Parent-teacher conferences help parents have a better understanding of the teacher’s job and school curriculum too. This means that the teacher really must have communication skills that help parents. Newsletters, notes home, email communications, and phone calls make a huge difference.

What does the research say about parent involvement? How can you get parents on your side? Check out this post for ideas you might try this year.

When parents are aware of what their kids are learning, they are more likely to help when the teacher invites them and more likely to become more involved in their children’s learning activities at home. Teachers need to keep this in mind.  We need to think about how ALL parents can contribute and VALUE each way they help us. If you have working parents, be sensitive to the limited time they have. Consider the best uses of that time.

Finally, parents’ perceptions of the school are improved when they’re involved, and there are stronger ties and commitment to the school. When parents feel they are welcome, appreciated, are valuable to the program, and are helping their child, they are much more motivated to come in.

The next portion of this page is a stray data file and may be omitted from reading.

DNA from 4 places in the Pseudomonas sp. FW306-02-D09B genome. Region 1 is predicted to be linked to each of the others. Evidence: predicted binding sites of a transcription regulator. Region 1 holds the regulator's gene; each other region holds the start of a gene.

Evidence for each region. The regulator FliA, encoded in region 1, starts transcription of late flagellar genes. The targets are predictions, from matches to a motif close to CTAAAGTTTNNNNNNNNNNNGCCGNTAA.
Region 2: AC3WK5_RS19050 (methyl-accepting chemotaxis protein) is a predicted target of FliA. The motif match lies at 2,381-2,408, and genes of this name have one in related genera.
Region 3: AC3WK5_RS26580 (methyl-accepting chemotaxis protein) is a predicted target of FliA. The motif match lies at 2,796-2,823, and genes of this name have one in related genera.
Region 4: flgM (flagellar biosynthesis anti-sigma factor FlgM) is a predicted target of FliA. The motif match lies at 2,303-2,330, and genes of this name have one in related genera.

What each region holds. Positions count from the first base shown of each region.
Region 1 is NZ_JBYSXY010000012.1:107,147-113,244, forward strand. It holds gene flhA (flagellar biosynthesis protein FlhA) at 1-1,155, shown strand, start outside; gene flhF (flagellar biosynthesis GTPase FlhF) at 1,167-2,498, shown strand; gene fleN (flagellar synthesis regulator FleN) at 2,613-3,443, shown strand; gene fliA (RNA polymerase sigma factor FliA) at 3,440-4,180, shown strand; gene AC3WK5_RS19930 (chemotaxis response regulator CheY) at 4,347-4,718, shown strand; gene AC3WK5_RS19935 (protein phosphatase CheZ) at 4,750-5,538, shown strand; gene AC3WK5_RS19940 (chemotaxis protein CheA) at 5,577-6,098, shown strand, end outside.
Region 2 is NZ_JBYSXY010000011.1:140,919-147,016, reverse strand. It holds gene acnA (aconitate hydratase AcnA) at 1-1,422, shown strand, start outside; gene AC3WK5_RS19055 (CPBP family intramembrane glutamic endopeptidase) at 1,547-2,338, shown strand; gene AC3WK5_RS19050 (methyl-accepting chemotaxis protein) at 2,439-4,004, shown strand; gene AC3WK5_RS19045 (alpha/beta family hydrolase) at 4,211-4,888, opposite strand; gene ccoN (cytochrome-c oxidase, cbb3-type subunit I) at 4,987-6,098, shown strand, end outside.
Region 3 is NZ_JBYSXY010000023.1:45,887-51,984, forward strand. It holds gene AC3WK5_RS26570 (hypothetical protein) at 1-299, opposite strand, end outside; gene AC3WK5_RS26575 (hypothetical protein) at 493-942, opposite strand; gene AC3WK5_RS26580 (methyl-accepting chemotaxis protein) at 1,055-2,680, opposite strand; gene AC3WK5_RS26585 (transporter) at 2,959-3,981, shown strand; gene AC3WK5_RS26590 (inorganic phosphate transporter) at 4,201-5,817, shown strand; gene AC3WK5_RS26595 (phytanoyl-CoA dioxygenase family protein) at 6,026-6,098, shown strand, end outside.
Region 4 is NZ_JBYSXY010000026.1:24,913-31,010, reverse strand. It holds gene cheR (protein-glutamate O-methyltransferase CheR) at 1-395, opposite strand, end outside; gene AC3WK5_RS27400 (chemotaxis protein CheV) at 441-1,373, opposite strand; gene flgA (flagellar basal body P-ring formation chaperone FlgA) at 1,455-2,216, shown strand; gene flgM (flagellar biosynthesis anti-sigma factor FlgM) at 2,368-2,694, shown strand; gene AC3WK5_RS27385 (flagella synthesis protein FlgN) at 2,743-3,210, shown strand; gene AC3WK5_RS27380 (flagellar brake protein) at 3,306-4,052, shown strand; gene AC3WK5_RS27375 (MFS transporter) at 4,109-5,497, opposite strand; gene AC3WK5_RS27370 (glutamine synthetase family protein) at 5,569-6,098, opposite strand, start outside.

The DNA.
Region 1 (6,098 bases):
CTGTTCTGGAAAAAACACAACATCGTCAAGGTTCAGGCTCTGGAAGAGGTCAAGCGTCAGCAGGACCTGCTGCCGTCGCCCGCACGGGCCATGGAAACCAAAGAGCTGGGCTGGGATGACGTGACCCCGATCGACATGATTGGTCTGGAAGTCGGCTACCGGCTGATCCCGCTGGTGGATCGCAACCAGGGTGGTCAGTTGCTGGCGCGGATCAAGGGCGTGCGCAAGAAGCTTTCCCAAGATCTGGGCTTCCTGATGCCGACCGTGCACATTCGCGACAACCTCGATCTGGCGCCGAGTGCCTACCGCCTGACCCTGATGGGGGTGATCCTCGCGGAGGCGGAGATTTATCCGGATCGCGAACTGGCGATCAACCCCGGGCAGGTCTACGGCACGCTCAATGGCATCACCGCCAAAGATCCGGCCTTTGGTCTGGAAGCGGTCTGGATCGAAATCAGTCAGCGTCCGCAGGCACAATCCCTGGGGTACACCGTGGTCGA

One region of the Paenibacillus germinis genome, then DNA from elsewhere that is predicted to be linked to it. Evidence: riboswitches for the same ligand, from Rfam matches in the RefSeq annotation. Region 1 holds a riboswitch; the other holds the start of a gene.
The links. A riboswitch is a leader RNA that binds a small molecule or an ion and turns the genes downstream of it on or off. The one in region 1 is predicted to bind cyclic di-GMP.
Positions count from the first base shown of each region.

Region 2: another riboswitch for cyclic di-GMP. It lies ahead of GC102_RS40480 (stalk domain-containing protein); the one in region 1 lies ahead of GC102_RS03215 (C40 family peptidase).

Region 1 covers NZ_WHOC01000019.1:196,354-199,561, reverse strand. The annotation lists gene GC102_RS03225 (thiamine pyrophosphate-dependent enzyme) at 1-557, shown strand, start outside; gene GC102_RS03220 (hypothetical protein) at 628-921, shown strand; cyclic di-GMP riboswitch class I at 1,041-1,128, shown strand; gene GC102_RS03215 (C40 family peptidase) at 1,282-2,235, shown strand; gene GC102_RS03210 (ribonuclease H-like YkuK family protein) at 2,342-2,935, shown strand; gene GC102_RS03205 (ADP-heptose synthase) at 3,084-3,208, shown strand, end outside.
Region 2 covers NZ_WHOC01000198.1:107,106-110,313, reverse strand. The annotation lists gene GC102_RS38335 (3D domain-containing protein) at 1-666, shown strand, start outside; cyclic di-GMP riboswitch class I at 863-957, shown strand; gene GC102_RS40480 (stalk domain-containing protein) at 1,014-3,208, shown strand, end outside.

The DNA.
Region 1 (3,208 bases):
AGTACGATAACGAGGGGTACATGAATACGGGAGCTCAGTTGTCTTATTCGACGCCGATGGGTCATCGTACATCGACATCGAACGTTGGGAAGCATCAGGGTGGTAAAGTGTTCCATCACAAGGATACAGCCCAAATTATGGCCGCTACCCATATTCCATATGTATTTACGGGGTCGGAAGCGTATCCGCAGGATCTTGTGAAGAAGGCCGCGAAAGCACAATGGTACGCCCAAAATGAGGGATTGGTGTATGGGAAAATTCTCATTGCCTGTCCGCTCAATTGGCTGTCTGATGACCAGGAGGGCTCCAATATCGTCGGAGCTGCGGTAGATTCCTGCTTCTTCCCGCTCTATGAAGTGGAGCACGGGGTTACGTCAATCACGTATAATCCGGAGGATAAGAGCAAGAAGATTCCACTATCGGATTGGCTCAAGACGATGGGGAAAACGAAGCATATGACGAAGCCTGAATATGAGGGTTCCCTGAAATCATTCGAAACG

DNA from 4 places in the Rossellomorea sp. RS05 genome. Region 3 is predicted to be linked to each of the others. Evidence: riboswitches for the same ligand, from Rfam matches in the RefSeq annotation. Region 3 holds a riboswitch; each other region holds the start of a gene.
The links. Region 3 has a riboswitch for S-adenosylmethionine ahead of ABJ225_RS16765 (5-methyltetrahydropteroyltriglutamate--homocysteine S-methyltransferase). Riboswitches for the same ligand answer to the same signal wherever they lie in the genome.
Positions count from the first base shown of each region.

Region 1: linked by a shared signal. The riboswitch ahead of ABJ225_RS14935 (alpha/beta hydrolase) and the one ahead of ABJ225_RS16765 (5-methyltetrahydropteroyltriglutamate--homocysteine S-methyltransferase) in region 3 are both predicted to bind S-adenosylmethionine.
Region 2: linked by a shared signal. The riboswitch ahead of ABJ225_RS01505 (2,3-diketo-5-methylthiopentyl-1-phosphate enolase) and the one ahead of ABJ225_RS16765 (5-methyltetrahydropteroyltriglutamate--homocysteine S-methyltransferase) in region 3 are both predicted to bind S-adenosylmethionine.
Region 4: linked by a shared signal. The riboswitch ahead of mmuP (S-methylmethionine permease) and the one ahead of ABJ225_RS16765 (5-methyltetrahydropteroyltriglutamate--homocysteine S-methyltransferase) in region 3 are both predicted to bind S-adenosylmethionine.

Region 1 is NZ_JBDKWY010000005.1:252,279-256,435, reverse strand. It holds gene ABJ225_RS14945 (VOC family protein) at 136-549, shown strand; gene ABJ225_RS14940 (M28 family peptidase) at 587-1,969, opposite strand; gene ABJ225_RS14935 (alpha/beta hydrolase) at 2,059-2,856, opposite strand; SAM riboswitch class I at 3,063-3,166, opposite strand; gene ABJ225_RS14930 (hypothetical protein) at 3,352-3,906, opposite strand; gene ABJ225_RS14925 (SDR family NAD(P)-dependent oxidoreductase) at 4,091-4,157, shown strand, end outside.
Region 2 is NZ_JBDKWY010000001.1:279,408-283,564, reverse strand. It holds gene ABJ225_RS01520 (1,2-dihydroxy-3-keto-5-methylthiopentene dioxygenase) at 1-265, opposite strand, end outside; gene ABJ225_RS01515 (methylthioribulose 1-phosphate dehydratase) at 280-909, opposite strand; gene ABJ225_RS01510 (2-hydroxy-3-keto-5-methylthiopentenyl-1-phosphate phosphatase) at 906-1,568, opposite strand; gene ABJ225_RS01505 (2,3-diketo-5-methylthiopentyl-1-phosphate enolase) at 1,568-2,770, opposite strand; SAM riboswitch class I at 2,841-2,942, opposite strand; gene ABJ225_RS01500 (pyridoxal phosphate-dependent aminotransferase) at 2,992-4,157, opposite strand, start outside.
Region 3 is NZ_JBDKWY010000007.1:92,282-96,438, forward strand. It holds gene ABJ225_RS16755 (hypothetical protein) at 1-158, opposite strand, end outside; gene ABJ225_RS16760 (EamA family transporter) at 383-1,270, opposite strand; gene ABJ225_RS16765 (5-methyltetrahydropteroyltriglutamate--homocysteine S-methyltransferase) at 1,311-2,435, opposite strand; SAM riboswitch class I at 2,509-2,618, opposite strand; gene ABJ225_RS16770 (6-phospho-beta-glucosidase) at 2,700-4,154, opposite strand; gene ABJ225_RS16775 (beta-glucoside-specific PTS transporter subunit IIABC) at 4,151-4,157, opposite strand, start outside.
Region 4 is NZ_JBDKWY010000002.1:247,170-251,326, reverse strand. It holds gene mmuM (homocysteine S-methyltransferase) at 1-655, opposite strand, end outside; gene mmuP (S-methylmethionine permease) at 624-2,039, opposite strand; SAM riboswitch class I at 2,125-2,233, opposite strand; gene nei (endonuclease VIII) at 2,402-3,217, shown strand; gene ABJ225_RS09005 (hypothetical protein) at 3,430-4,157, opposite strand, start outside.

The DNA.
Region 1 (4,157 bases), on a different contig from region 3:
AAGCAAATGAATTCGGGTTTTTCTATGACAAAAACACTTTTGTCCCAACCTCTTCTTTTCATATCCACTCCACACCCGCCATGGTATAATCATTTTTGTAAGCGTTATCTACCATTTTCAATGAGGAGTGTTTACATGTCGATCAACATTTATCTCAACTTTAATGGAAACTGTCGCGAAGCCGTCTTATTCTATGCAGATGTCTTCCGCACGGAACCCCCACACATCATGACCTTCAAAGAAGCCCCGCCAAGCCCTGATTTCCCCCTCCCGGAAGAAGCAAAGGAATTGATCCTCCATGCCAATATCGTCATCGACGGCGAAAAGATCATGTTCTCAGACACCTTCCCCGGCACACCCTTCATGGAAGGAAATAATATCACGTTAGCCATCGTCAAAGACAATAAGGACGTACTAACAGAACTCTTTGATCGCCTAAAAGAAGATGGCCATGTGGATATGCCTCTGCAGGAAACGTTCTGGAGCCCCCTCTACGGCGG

How Parent involvement Benefits Teachers

What does the research say about parent involvement? How can you get parents on your side? Check out this post for ideas you might try this year.

Guess what? Teachers win too. When schools have a high percentage of involved parents in and out of schools, teachers and principals are more likely to experience higher morale, and teachers and principals often earn greater respect for their profession from the parents. 

Remember that your community is listening, and  consistent parent involvement leads to improved communication and relations between parents, teachers, and administrators. The news gets out, and that’s a great thing when your activities are rewarding for your families.